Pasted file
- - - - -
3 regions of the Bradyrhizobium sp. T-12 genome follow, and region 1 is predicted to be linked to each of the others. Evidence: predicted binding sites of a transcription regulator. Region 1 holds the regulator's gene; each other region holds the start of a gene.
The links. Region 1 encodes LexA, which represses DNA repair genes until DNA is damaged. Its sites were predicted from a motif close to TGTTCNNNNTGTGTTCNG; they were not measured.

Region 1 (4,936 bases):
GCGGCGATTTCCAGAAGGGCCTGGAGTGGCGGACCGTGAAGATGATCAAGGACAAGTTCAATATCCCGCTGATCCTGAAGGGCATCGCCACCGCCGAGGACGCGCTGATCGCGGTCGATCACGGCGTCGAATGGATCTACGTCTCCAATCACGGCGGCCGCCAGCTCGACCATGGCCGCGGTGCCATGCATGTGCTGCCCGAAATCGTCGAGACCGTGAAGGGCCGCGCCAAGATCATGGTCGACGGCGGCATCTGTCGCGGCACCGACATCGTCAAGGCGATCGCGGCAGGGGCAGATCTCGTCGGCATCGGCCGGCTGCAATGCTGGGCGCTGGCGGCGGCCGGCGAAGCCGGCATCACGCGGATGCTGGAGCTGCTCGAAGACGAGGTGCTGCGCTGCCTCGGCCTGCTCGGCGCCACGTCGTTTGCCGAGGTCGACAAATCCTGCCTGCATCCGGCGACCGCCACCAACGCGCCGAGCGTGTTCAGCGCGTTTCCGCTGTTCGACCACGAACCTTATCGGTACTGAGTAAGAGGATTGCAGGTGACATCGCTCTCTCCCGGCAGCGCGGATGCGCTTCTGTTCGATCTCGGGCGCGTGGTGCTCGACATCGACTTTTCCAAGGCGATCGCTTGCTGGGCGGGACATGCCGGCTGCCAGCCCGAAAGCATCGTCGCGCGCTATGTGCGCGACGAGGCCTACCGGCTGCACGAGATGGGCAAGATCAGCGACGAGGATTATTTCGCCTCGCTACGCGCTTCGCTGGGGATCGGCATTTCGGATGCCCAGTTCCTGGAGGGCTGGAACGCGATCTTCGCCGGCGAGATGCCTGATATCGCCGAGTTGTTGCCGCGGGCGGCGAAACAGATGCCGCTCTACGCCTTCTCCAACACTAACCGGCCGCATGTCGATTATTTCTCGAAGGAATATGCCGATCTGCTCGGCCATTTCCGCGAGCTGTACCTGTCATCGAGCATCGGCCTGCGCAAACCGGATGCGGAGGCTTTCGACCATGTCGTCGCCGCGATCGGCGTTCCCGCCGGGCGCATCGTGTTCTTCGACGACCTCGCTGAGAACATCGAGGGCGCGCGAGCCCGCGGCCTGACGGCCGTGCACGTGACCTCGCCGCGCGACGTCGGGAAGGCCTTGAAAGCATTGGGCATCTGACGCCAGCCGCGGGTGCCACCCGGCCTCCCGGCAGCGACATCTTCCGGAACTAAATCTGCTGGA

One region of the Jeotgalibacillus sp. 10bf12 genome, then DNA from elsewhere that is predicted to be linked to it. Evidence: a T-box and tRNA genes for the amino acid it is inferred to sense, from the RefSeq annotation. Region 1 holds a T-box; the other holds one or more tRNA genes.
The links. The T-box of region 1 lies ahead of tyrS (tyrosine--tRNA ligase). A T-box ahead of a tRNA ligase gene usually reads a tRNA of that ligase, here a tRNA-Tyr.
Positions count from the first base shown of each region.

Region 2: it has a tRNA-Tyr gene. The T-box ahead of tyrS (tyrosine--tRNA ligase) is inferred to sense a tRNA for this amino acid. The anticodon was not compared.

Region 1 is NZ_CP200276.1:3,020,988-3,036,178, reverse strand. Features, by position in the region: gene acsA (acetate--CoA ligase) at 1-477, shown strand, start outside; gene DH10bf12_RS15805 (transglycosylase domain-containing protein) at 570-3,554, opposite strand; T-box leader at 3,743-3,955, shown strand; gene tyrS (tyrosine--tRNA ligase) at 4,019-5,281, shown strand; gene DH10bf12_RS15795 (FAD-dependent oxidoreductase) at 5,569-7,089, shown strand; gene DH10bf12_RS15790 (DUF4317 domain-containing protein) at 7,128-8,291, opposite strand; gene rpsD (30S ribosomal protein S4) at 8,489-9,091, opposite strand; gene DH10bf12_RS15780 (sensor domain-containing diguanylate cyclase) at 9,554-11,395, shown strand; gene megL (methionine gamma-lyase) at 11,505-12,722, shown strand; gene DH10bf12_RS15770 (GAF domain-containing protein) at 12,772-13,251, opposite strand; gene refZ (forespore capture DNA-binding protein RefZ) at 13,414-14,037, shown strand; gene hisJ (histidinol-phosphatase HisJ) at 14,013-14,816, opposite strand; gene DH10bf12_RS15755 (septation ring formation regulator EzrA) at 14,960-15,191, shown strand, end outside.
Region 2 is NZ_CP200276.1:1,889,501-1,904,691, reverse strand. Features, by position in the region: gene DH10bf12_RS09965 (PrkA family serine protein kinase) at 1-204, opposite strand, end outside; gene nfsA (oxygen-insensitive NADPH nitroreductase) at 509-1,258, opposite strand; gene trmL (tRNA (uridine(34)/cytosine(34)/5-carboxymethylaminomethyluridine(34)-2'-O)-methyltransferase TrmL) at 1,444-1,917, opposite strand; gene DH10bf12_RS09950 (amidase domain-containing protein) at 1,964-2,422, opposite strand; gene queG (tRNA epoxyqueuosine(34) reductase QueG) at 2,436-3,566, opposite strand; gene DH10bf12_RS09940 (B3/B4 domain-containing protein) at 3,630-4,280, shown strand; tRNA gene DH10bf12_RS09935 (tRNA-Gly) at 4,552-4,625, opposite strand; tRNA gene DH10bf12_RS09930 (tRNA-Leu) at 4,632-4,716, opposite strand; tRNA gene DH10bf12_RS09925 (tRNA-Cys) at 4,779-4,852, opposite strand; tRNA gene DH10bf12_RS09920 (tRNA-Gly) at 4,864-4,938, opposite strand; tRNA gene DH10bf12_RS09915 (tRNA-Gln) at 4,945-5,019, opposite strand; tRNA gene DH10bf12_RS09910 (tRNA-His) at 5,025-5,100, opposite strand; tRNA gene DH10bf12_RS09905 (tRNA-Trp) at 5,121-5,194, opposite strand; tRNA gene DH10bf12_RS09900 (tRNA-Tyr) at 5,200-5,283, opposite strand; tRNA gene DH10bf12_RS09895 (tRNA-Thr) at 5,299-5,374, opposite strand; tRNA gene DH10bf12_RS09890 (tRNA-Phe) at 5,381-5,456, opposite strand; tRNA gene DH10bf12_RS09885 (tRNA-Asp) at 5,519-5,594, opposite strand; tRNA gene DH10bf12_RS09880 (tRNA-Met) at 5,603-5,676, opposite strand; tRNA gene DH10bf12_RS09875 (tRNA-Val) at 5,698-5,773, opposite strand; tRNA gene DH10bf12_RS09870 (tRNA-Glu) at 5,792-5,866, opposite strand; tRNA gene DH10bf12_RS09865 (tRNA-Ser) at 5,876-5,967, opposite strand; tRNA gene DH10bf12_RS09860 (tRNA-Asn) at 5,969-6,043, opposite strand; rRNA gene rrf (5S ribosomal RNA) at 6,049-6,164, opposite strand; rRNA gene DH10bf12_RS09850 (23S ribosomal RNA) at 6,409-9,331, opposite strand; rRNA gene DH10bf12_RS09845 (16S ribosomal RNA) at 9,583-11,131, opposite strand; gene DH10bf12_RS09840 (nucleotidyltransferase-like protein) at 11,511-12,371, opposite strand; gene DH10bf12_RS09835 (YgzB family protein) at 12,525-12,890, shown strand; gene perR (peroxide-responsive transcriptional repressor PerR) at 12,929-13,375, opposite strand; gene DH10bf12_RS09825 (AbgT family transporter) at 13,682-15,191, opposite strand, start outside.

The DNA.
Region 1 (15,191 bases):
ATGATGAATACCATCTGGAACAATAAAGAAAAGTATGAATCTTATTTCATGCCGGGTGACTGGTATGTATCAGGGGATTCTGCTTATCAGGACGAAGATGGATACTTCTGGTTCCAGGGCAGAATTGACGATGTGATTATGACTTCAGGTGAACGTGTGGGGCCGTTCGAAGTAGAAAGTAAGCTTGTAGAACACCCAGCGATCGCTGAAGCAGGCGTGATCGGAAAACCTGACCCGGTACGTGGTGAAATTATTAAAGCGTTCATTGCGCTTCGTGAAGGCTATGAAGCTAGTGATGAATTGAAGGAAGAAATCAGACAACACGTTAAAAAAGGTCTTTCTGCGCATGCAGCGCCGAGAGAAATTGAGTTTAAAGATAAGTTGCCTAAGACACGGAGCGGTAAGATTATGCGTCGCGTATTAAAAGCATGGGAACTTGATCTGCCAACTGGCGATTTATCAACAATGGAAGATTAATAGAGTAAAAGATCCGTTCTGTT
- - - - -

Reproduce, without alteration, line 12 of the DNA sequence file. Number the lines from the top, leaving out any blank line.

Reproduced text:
Region 1 (15,191 bases):